Number of hunts from shelves 8
Successful hunts 6
Unsuccessful hunts 2
Success Percentage 75%

Ridge Ramp Corners: The second type of topographical advantage worthy of attention on ridges, occur on ridge bends and corners. In the bends and corners of ridges, erosion usually decreases the angle of elevation thus creating a ramp. These ramps make deer travel less difficult, thereby enhancing whitetail travel up and down steep ridges. I have obtained the following results from ridge ramps:
Number of hunts from ridge ramps 40
Successful hunts 32
Unsuccessful hunts 8
Success Percentage 80%

Logging Roads: My experience with whitetails has convinced me they are lazy animals by nature. They often take the least restrictive route of travel, especially when hunting pressure allows it. In an effort to make travel easier, whitetails often utilize old logging roads. Logging roads are also an excellent place to locate active scrapes. Logging roads can pay off during the rut. Remaining undetected, when traveling to and from stand locations is crucial, when in pursuit of mature whitetails. One can use these logging roads as a quiet entrance and exit in the timber. When hunting from stand locations positioned on logging roads I have obtained the following results:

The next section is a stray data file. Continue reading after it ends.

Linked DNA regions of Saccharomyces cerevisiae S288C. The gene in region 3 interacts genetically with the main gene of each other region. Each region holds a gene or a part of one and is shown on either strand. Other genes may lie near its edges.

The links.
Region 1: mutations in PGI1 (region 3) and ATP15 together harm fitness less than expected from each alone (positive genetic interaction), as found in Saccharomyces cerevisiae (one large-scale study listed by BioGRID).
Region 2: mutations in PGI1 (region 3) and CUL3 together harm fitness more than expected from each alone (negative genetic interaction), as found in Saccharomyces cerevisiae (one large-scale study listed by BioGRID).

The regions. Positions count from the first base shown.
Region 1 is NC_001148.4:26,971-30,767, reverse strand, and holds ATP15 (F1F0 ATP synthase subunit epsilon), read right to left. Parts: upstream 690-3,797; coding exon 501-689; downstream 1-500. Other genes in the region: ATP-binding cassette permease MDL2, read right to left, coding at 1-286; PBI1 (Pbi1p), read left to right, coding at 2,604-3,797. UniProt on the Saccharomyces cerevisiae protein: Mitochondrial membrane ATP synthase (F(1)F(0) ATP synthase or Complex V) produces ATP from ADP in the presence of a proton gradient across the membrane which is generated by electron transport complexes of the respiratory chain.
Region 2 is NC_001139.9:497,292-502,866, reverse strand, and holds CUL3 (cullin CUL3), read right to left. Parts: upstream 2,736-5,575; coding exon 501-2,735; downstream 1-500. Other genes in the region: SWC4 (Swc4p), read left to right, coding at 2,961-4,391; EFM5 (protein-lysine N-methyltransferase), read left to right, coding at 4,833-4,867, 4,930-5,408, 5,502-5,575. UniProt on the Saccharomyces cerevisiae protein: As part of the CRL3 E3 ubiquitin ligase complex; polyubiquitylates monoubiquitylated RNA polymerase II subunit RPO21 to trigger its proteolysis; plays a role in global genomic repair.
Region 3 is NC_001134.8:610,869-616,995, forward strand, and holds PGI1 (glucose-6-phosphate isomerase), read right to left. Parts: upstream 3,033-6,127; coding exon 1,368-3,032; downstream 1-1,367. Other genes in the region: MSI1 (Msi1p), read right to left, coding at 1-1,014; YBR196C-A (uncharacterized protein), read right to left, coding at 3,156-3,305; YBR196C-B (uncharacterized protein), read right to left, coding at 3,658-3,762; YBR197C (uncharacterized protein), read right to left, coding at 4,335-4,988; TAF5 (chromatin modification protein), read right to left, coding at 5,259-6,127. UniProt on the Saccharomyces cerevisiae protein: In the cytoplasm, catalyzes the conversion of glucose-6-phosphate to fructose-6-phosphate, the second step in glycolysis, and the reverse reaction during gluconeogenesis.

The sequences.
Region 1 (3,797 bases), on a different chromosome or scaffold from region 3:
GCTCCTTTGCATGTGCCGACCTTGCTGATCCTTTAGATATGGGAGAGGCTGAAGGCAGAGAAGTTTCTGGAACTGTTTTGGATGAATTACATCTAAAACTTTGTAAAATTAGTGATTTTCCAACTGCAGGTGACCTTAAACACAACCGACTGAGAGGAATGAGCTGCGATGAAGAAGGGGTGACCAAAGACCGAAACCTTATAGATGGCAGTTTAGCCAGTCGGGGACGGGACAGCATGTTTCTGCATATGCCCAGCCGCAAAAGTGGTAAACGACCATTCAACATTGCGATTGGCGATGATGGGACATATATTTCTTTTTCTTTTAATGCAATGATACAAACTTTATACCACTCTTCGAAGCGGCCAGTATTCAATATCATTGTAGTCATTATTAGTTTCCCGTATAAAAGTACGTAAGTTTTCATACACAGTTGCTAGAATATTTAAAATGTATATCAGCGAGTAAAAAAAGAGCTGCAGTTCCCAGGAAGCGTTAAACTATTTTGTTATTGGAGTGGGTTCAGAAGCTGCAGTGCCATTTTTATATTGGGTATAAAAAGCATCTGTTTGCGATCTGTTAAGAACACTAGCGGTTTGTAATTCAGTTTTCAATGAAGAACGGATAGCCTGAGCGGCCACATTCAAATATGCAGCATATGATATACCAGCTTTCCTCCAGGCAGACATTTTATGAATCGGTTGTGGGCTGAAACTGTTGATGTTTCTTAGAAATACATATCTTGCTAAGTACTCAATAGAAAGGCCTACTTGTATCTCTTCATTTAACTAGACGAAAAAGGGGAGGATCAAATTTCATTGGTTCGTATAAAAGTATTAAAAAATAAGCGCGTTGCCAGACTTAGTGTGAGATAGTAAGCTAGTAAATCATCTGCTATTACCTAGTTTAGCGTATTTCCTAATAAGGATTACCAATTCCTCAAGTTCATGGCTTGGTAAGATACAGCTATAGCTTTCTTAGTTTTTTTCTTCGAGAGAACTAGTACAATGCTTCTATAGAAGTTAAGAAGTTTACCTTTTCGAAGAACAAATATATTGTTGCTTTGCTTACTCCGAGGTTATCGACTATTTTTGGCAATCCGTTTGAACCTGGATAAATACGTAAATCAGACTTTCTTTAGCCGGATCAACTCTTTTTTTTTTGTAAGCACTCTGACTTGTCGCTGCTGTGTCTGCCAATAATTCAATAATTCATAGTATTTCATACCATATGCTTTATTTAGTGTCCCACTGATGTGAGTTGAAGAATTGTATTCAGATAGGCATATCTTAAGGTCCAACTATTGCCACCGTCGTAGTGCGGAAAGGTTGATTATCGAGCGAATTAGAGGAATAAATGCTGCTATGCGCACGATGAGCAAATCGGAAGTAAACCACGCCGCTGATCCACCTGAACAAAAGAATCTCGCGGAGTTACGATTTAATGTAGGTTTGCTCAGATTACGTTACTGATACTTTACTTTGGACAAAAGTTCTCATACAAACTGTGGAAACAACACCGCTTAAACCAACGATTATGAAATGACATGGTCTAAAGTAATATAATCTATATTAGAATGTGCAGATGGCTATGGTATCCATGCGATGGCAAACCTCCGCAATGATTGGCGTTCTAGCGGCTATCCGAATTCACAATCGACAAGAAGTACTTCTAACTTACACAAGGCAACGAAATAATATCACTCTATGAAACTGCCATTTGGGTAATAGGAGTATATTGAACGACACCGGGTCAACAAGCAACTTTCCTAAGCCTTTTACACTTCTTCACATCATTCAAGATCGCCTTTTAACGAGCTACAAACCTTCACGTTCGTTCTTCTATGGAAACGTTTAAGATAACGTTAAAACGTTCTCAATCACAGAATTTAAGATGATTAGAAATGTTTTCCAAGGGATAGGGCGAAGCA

Number of hunts from logging road setups 25
Successful hunts 23
Unsuccessful hunts 2
Success Percentage 92%

Low Spots: Low spots are created when the terrain on a given tract of ground abruptly decreases in elevation. Whitetails feed and travel in low spots to remain unseen by predators. On one farm, I hunt a 100 acre agricultural field. In the eastern section of this field, a small portion decreases in elevation by about five feet. Deer always seem to feed in this low spot to avoid detection. Deer travel waterways and gullies because the elevation of each feature is a means by which they can remain below the surface of the surrounding terrain. Low spot hunting can be phenomenal. I have little experience with this particular type of topographical advantage, but my hunting partner has utilized the low spot advantage for years. He has convinced me that low spots are supreme topographical advantages by harvesting many trophies from them. I have obtained the following results from hunting low spots:
Number of hunts from low spots 12
Successful hunts 9
Unsuccessful hunts 3
Success Percentage 75%

Trophy whitetail harvests are contingent upon your ability to predict the animal’s movement across terrain. Stop scratching your head and wondering how others are continually harvesting monster bucks. Obtain aerial photographs and maps of the ground you hunt. Locate the topographical advantages and dedicate some time to these locations. By doing your homework, you may find yourself feeling a little less handicapped in the whitetail world.

Darrin Bradley